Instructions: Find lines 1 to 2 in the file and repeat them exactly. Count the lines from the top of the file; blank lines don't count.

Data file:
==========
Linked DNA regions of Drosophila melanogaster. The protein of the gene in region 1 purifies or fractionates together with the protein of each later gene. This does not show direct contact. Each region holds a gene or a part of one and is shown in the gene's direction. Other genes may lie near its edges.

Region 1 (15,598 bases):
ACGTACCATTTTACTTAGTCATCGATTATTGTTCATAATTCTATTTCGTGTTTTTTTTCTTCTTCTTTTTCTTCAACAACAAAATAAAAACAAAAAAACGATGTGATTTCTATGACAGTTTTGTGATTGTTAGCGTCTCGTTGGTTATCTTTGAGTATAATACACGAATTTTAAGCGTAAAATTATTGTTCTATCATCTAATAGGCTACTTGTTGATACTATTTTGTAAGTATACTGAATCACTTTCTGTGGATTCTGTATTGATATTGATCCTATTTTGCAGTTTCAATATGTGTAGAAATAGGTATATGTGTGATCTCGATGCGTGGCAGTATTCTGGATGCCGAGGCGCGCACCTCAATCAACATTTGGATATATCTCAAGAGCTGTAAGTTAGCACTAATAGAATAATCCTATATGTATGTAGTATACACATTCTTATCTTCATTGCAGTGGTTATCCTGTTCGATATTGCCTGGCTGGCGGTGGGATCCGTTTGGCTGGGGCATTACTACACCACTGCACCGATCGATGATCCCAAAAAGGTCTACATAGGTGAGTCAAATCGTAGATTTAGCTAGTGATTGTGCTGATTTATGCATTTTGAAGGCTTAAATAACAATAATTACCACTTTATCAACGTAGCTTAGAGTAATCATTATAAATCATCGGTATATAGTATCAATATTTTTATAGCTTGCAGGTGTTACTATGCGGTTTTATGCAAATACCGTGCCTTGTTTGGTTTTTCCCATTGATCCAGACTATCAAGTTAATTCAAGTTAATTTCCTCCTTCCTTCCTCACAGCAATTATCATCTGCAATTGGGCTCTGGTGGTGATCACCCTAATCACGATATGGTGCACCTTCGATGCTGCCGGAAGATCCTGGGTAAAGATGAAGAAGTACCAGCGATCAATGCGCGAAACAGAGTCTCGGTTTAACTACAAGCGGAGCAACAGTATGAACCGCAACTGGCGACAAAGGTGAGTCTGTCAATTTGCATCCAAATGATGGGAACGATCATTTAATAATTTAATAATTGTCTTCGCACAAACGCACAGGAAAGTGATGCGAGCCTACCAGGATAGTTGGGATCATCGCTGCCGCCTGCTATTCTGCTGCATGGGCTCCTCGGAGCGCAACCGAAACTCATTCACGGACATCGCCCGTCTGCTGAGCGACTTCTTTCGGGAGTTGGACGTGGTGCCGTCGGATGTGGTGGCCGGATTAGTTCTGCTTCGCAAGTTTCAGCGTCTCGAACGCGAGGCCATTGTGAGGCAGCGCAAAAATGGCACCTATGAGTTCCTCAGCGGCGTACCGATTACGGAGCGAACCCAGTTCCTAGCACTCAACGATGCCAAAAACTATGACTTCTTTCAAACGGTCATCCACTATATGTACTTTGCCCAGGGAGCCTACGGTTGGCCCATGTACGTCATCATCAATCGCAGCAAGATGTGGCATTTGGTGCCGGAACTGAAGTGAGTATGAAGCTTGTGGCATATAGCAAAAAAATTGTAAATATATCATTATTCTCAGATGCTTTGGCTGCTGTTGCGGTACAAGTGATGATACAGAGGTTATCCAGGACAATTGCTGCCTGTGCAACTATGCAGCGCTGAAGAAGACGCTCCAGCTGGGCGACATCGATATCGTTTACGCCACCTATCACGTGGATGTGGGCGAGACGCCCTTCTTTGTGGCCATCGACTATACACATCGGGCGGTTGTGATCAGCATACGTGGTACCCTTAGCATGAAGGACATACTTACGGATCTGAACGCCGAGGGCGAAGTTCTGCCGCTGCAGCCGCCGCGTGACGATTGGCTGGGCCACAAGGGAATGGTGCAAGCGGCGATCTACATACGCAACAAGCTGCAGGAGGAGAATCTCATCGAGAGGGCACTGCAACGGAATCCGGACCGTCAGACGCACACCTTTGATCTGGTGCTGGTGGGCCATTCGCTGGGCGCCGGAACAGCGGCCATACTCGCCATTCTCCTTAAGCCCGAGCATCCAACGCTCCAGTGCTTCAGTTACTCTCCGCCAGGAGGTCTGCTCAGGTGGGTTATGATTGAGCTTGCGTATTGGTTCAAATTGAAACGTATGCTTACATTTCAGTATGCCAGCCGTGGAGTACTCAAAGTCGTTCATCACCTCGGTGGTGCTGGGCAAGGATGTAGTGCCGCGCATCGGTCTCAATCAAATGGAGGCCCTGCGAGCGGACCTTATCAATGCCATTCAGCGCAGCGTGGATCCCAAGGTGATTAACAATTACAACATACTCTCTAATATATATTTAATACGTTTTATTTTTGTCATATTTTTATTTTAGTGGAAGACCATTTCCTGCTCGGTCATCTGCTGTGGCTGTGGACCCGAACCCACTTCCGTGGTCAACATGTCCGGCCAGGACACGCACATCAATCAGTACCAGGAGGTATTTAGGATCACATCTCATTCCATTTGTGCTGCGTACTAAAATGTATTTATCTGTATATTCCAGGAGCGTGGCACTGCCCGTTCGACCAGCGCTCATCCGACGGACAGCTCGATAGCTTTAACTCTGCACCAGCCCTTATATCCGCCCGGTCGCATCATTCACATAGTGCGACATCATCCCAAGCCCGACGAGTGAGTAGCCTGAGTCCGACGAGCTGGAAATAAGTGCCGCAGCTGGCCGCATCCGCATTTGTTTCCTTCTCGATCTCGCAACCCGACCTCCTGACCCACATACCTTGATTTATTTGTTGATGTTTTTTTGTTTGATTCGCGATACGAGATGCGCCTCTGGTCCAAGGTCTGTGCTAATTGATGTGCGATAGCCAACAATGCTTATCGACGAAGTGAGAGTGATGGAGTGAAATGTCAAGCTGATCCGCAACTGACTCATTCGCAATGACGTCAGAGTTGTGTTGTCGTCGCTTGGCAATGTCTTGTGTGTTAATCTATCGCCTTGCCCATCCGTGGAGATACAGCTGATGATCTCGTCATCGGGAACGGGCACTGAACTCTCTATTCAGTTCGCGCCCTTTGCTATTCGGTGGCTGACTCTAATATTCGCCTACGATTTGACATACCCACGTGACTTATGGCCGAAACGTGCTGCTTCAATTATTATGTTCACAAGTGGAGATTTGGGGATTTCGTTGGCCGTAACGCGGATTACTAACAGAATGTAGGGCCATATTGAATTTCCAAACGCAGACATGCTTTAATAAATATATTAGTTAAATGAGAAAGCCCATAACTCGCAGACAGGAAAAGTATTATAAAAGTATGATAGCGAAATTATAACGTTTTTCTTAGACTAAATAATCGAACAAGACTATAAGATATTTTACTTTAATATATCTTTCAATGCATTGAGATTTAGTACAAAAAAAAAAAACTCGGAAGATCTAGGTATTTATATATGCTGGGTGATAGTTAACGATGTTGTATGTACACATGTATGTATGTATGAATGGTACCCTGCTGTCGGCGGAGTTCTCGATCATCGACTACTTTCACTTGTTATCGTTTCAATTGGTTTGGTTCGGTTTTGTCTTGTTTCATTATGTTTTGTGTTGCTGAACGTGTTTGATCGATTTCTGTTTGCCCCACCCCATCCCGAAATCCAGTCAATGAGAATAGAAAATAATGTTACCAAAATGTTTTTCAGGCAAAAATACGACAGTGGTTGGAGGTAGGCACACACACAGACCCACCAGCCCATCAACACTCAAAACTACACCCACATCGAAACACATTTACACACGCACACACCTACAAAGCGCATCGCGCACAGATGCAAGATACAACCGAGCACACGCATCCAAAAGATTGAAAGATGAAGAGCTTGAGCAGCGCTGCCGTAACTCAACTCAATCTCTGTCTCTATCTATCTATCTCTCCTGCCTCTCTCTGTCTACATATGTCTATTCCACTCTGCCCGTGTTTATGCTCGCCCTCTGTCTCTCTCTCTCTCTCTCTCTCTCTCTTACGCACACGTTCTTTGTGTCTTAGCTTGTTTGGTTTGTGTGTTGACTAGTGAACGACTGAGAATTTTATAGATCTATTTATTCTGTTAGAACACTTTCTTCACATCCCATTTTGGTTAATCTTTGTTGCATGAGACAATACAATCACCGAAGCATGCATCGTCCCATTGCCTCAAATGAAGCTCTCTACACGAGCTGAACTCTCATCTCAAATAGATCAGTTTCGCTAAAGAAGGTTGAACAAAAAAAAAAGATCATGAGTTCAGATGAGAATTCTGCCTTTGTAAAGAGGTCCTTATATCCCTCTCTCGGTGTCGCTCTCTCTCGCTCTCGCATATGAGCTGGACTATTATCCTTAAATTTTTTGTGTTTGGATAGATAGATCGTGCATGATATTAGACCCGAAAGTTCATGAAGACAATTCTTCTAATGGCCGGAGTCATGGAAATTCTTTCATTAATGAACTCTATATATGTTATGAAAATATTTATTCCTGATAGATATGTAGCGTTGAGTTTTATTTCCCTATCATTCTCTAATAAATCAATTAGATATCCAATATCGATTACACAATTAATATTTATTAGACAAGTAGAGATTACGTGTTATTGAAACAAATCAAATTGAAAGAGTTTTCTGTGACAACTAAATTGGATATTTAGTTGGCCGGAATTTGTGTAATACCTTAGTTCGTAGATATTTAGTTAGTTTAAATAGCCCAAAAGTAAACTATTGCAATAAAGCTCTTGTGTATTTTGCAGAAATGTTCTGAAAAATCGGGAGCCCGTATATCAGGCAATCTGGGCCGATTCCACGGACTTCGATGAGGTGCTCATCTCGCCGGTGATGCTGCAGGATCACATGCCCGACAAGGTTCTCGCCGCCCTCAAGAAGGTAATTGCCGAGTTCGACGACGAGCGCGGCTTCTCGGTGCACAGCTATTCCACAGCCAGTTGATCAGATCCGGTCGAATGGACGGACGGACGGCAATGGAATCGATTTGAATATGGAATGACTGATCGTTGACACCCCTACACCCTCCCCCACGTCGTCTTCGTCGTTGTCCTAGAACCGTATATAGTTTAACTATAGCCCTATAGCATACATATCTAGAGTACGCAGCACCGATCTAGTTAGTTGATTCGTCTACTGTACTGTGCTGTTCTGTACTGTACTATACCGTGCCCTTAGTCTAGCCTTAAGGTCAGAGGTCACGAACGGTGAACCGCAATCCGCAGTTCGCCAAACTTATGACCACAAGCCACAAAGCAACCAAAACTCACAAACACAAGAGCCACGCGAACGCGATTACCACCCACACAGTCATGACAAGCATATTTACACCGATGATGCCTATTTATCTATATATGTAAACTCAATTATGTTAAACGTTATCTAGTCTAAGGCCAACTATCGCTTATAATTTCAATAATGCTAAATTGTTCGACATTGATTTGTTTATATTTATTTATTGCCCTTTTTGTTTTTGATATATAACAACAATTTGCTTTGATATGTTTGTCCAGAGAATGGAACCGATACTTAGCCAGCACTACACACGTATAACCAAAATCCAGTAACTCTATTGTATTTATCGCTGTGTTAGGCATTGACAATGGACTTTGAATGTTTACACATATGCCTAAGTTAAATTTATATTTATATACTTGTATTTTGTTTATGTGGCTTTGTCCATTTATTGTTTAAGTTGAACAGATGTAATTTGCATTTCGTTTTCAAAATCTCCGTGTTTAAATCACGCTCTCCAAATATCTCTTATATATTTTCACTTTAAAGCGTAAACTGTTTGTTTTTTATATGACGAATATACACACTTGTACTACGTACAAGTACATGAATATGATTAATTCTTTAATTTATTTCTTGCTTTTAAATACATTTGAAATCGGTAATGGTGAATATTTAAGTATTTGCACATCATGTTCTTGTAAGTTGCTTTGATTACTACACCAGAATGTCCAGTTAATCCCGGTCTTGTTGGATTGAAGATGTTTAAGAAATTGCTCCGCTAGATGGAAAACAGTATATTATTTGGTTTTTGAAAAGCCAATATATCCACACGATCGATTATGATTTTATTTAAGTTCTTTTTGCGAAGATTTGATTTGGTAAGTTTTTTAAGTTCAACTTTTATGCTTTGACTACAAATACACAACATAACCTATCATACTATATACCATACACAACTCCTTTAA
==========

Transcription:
Linked DNA regions of Drosophila melanogaster. The protein of the gene in region 1 purifies or fractionates together with the protein of each later gene. This does not show direct contact. Each region holds a gene or a part of one and is shown in the gene's direction. Other genes may lie near its edges.

Region 1 (15,598 bases):